medallions.  I imagine there were others.  Perhaps that's why
Priest & Co. took the trouble to register the trademark.

For a long period, the US saw makers imported steel from the UK
(apart from those with their own steel making facilities)

So, I would not be surprised if some US makers were importing Medallions
from Britain as well as steel for blades.

Regards
Ray

On 8/5/2008, "Steve Reynolds"  wrote:

>
>On Aug 5, 2008, at 12:04 AM, Don McConnell wrote:
>
>> Steve Reynolds wrote:
>>
>>> =09Ray, I don't think I'm following.  Are you saying that one company
>>> (Priest & Co.) had a trademark for "Warranted Superior", and made all
>>> the sawnuts so marked?
>>>
>>
>> [snip]
>>
>> As to the "Warranted Superior"/coat-of-arms medallion being registered
>> as a trade mark, the earliest indication I've found of that is in 1879,
>> in association with the William Henry Smith firm. These are links to
>> the trade mark listing and an advertisement in the 1879 directory:
>>
>> http://www.planemaker.com/photos/whsmith.jpg
>>
>> http://www.planemaker.com/photos/whsmith2.jpg
>>
>> At some point between 1879 and 1901, Priest and Co. seems to have
>> purchased rights to the trade mark, as Ray has already indicated.
>> Their 1901 trade mark listing can be found at this link:
>>
>> http://www.planemaker.com/photos/Priest.jpg
>>
>> So, it would appear that all such medallions, for quite some time,
>> would have been manufactured by one of these firms. At this point, I
>> don't know how early the W. H. Smith succession of firms registered
>> it as a trade mark, but they had been making saw screws for over 40
>> years by 1879, and may have registered it some years earlier.
>
>
>=09Thanks, Don, for your usual level of scholarly research.  I'm assuming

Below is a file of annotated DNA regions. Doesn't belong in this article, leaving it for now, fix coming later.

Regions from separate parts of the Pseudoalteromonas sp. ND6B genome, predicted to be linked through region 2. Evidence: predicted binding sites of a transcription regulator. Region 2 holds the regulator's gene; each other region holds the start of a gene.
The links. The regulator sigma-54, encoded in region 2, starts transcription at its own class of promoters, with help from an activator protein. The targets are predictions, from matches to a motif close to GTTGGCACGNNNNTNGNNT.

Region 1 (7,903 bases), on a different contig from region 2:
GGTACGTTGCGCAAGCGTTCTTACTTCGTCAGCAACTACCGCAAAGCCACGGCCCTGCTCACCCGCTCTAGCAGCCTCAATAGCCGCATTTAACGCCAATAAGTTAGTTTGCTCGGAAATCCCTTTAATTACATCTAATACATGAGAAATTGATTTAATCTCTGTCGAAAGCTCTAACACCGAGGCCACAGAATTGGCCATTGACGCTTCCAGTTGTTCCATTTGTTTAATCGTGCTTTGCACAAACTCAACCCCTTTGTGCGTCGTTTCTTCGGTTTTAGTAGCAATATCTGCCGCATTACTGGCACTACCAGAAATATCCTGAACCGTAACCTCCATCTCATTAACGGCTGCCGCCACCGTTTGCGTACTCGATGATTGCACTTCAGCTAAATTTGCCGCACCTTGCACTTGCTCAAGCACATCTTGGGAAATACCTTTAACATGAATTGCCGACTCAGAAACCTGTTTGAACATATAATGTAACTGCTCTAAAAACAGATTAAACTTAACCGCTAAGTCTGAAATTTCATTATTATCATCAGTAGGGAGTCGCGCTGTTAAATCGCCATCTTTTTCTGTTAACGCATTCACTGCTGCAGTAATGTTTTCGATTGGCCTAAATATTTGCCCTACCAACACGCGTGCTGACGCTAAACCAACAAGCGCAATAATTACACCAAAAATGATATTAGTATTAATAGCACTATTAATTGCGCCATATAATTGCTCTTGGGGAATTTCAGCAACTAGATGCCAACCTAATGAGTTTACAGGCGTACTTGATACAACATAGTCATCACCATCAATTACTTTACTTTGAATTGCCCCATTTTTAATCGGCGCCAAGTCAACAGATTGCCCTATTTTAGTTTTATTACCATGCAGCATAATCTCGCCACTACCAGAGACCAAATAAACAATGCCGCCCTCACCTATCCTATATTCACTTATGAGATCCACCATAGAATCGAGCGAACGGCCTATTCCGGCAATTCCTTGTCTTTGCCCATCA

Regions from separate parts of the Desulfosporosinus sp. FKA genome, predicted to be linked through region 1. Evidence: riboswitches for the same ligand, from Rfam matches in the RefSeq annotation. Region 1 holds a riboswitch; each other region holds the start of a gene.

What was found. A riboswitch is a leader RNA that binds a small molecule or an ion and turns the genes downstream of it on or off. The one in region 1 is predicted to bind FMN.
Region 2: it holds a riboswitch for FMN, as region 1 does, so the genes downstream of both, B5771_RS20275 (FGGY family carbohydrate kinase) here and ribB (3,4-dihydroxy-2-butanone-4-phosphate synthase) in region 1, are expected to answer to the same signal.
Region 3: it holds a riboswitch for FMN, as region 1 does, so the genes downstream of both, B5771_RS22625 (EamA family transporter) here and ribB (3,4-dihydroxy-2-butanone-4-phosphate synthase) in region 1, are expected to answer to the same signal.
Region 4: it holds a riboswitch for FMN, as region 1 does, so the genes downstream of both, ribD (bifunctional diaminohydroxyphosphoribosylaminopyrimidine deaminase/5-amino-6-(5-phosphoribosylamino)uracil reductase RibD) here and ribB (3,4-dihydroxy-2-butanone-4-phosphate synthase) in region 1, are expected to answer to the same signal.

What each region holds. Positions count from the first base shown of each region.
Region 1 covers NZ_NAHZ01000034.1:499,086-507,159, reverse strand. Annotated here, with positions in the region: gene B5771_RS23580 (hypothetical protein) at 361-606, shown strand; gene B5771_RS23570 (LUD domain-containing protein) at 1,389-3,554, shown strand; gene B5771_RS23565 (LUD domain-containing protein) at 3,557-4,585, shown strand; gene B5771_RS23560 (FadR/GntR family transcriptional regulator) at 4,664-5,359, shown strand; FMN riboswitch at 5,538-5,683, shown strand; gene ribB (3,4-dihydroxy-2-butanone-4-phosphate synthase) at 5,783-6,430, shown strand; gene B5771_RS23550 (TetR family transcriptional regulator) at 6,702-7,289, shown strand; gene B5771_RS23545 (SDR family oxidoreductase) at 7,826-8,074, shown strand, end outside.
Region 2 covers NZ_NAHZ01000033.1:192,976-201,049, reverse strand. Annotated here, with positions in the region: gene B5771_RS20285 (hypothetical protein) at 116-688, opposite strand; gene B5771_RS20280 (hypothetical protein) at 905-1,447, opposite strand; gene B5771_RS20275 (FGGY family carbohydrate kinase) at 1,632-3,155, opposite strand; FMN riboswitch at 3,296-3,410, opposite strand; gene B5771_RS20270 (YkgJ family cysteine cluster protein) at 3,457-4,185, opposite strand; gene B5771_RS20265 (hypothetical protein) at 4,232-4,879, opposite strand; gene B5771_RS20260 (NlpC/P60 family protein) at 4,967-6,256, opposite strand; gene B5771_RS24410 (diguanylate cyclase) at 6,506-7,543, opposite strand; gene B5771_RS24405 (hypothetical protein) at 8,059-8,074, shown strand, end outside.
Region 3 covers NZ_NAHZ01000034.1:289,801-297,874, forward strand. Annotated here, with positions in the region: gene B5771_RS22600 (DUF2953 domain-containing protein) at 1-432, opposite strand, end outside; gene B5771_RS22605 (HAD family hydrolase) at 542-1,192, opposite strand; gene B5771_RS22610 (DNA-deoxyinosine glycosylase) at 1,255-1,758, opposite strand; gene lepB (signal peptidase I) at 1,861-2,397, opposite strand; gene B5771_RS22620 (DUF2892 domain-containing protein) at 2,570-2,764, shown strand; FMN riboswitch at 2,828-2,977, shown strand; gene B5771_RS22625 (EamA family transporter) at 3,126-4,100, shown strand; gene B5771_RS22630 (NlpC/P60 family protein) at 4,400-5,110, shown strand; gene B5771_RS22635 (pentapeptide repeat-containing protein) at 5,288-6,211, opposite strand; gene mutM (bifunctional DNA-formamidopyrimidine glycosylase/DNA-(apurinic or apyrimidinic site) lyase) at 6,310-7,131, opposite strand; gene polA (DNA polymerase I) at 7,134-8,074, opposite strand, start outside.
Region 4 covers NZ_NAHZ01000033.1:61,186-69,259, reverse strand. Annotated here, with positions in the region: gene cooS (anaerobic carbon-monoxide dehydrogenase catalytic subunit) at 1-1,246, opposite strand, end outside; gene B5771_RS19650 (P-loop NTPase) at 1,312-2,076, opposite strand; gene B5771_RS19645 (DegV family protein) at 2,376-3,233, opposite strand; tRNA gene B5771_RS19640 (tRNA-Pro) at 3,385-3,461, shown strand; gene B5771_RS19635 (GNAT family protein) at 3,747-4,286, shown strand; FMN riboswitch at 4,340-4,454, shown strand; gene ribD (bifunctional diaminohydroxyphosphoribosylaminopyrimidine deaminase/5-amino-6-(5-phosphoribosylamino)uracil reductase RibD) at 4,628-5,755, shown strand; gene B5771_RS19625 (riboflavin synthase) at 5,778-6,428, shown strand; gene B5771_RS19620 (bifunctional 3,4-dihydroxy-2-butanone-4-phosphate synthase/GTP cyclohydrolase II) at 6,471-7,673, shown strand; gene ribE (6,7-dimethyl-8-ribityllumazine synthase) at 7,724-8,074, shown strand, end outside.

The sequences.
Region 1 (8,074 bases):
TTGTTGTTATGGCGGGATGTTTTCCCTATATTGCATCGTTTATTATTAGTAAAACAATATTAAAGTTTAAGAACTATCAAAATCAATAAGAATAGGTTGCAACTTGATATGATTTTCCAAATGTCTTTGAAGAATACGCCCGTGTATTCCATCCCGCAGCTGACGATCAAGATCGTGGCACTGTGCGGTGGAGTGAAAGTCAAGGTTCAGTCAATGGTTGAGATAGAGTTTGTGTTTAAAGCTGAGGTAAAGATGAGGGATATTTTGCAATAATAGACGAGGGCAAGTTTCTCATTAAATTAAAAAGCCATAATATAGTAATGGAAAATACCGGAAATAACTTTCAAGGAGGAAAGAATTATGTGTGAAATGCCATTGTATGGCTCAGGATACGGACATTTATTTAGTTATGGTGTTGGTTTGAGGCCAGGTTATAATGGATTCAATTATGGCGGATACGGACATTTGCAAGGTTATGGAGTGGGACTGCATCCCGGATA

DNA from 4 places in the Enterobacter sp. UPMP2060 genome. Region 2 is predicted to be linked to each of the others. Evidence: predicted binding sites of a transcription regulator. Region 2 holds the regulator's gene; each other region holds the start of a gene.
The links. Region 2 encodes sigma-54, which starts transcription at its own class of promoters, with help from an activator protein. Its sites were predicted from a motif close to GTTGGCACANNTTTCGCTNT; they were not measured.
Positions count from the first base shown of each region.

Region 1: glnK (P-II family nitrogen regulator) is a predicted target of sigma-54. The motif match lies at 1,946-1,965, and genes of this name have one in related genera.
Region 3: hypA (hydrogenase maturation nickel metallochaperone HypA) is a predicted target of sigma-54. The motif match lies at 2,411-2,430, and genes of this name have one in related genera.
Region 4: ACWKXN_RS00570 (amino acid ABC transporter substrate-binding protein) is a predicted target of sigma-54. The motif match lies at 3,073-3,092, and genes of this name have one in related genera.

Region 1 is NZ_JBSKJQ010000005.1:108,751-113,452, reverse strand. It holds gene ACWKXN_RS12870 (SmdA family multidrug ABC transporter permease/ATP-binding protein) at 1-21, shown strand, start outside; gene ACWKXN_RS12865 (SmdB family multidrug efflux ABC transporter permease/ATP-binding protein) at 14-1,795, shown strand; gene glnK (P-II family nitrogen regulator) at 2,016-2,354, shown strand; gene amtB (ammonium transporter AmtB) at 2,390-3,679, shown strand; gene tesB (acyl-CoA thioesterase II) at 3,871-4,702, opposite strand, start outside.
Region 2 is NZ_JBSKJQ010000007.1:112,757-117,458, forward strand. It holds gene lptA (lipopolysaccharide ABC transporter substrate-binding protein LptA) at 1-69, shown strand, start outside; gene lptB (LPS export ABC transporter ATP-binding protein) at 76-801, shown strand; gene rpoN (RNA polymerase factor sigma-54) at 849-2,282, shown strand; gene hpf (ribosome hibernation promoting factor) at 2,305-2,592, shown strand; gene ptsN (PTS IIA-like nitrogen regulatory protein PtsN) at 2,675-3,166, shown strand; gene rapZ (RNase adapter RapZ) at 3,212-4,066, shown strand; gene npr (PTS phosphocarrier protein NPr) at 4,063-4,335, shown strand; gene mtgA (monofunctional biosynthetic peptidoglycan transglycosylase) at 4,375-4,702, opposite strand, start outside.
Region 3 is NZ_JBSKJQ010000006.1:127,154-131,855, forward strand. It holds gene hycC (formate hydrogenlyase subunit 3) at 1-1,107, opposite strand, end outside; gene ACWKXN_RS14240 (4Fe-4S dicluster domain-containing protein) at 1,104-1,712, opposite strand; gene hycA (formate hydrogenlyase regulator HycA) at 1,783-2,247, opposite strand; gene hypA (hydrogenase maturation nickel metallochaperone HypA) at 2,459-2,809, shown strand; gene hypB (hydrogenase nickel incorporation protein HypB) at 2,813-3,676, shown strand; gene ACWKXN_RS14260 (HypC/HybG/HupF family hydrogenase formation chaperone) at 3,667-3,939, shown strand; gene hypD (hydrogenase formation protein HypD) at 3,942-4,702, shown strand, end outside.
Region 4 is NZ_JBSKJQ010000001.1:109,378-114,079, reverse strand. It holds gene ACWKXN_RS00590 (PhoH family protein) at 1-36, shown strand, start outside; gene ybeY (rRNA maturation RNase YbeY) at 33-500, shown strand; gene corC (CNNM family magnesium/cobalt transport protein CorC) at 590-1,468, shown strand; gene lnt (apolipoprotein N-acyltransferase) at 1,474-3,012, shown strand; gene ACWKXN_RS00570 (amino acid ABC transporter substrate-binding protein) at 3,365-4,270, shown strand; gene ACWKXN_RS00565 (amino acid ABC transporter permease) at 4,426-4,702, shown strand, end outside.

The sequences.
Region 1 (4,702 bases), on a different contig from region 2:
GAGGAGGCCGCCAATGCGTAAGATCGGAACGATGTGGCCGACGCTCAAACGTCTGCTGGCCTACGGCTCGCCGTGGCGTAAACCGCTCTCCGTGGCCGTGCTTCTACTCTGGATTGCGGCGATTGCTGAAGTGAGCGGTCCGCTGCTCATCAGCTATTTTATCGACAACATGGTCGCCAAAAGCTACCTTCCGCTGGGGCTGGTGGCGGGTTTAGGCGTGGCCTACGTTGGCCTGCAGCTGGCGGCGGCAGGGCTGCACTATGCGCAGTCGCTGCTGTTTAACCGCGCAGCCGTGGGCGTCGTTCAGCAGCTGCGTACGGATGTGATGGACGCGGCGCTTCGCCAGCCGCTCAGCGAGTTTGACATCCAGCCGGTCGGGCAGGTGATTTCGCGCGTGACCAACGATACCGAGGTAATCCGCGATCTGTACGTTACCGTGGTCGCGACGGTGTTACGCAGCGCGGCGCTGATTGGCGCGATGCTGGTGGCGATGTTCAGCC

>that the trademark you discuss would be effective for Great Britain and
>whatever Commonwealth that was obeying British trademark laws at the
>time?  I'm further assuming the Warranted Superior sawnuts we usually
>see here in the US were made by whoever wanted to.   I have always
>thought that Disston, Atkins, and Simonds made their own Warranted
>Superior nuts and supplied other smaller firms.
>
>Regards,
>Steve
>
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181929 "Ray Gardiner" <ray@e...> 2008‑08‑06 Re: Old saw with blank medallion
Hi James,

Having been diverted by medallions, I forgot to mention the saw.

Another possibility for your saw,

George Bishop, was a Sheffield wool shear maker, Listed in 1791
universal,

Peter Bishop, his son is listed as a Edge tool and sawmaker in the same
directory.

Peter was apprenticed in 1783 and his father George is listed as a
shearsmith so it is likely the same. (assuming it's the same Peter of
course) he was apprenticed to William Wortley a scissorsmith.

1791 Bishop Weldon and Co are listed as :- Factors and Manufacturers of
steel saws and edge tools

in Holdens 1805-7 Bishop, Potts, Carr & Co. Merchants Arundel Street.

So I suspect that Bishop, Weldon & Carr are resellers.

I would put Peter Bishop down as a possibility for the maker of your
saw. and marked with his father's name G BISHOP (possibly sold by the
merchant Bishop, Weldon & Carr).

There are also a number of Charles Bishops and George Bishops listed as
cutlers, I imagine some those could be possibilities as well. I chose to
investigate Peter, mainly because he identifies himself as a sawmaker.

Regards Ray

On 8/4/2008, "jamesbrown"  wrote:

>    Thanks to all who responded, both online and off. The general
>    consensus is:
>             1. The saw is most likely English, based on the London
>                Style handle.
>             2. Pre-1850 time period, perhaps slightly earlier.
>             3. Blank medallions are seen on early British saws.
>             4. Sheffield makers Weldon & Carr Bishop are listed as
>                working in the late 1700s to early 1800s. Perhaps C.
>                Bishop is Carr Bishop. In any case, I'm glad I bought
>                this saw instead of the recent-make Stanley he had for
>                $3.00. James in Keokuk
>
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>